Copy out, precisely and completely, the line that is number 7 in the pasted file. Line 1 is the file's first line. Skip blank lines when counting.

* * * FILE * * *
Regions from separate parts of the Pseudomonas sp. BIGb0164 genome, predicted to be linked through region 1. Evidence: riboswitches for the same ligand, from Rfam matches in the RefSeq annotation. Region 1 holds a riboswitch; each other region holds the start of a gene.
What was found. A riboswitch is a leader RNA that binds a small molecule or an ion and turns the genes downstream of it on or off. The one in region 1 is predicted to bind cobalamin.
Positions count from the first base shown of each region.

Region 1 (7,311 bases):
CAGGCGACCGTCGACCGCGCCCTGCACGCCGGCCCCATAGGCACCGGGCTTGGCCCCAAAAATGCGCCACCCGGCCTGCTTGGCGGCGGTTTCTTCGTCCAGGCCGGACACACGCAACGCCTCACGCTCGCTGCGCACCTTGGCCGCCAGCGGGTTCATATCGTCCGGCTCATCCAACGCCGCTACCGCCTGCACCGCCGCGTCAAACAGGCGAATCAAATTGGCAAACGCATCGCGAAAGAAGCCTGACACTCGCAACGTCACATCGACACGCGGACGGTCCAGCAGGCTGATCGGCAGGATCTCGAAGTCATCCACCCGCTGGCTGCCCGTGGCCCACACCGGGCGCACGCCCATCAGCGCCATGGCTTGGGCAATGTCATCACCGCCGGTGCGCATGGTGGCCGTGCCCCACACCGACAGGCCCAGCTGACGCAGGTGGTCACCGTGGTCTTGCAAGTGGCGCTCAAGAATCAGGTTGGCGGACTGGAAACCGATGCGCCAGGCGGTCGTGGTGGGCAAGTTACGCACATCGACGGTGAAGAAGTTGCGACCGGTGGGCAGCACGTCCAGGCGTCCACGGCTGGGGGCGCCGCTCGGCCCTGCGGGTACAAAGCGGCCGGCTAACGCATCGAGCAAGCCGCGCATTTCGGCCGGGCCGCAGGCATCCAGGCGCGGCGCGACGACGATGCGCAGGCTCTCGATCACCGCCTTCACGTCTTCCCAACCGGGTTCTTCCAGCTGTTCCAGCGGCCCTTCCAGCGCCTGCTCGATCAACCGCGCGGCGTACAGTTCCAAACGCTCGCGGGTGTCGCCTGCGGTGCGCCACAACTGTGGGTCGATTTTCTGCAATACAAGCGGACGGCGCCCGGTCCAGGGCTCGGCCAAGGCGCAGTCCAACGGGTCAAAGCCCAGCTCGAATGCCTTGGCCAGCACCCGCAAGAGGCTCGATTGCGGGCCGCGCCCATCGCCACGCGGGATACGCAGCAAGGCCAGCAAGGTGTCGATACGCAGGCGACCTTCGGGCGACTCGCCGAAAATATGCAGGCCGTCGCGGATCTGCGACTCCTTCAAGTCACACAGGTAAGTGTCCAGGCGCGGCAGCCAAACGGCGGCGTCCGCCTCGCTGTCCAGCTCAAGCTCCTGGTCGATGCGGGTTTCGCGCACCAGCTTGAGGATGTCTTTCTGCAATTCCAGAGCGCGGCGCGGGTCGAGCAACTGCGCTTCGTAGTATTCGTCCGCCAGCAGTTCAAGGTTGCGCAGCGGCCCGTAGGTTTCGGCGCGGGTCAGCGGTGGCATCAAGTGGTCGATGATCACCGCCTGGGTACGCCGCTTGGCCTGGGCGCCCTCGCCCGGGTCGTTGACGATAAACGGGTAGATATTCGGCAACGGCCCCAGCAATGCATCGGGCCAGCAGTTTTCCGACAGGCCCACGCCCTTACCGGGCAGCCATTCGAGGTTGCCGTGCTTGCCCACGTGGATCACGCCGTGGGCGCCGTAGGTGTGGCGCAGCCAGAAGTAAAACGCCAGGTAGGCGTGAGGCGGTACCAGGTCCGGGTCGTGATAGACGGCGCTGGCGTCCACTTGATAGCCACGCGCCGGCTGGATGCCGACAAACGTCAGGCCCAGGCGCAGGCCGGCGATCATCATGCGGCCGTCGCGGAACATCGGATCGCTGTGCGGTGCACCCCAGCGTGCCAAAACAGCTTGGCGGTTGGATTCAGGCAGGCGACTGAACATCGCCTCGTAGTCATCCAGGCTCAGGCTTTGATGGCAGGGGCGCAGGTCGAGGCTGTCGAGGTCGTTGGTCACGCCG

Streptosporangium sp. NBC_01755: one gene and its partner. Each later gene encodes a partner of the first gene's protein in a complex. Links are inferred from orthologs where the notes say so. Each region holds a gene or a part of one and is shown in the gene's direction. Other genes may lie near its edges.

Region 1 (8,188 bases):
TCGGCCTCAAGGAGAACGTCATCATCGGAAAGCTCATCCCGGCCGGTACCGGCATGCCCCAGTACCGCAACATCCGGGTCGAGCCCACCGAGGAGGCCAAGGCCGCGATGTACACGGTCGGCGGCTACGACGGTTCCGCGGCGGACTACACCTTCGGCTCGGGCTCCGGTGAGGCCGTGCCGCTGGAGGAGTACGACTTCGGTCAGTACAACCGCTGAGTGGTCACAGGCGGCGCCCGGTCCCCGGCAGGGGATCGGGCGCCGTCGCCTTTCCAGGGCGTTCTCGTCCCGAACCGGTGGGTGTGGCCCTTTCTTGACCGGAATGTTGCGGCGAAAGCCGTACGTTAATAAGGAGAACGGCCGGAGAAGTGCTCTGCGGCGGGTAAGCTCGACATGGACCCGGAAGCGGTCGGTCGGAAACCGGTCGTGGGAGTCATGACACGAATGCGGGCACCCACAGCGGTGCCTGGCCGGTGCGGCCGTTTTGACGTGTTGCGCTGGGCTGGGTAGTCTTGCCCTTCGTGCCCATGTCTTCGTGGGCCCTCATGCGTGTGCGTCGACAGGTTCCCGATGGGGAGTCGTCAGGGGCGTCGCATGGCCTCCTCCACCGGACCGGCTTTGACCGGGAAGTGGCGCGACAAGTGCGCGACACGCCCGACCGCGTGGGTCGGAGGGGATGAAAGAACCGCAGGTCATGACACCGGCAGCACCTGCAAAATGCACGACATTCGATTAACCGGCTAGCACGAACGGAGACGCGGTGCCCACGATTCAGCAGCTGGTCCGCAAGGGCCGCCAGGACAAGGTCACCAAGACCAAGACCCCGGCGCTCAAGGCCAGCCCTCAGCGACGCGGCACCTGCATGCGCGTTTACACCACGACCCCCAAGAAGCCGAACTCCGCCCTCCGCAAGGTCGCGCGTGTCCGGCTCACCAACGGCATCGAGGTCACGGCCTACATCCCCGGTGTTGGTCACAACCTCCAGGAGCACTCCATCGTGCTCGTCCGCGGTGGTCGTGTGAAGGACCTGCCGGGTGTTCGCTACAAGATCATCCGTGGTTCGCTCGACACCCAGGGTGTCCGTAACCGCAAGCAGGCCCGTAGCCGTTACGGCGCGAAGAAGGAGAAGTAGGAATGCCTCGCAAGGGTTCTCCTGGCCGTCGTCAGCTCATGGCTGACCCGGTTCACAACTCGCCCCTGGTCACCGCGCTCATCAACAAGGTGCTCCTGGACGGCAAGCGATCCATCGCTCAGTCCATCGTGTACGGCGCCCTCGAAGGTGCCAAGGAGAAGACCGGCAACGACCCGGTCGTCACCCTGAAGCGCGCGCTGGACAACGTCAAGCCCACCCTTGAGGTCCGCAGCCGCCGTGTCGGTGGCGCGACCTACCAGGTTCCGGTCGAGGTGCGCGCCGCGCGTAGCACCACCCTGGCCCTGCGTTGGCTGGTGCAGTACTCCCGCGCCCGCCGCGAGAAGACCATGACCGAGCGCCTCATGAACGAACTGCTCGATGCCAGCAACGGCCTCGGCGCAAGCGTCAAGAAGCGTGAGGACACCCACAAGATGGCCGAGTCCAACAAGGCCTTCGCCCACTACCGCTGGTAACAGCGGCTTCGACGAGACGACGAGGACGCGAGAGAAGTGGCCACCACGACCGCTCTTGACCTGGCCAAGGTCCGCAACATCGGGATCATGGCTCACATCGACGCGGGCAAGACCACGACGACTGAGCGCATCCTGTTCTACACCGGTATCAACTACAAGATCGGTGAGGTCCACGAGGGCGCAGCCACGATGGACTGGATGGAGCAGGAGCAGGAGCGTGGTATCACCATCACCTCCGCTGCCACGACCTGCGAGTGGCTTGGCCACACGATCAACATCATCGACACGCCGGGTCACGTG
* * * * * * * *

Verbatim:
Region 1 (8,188 bases):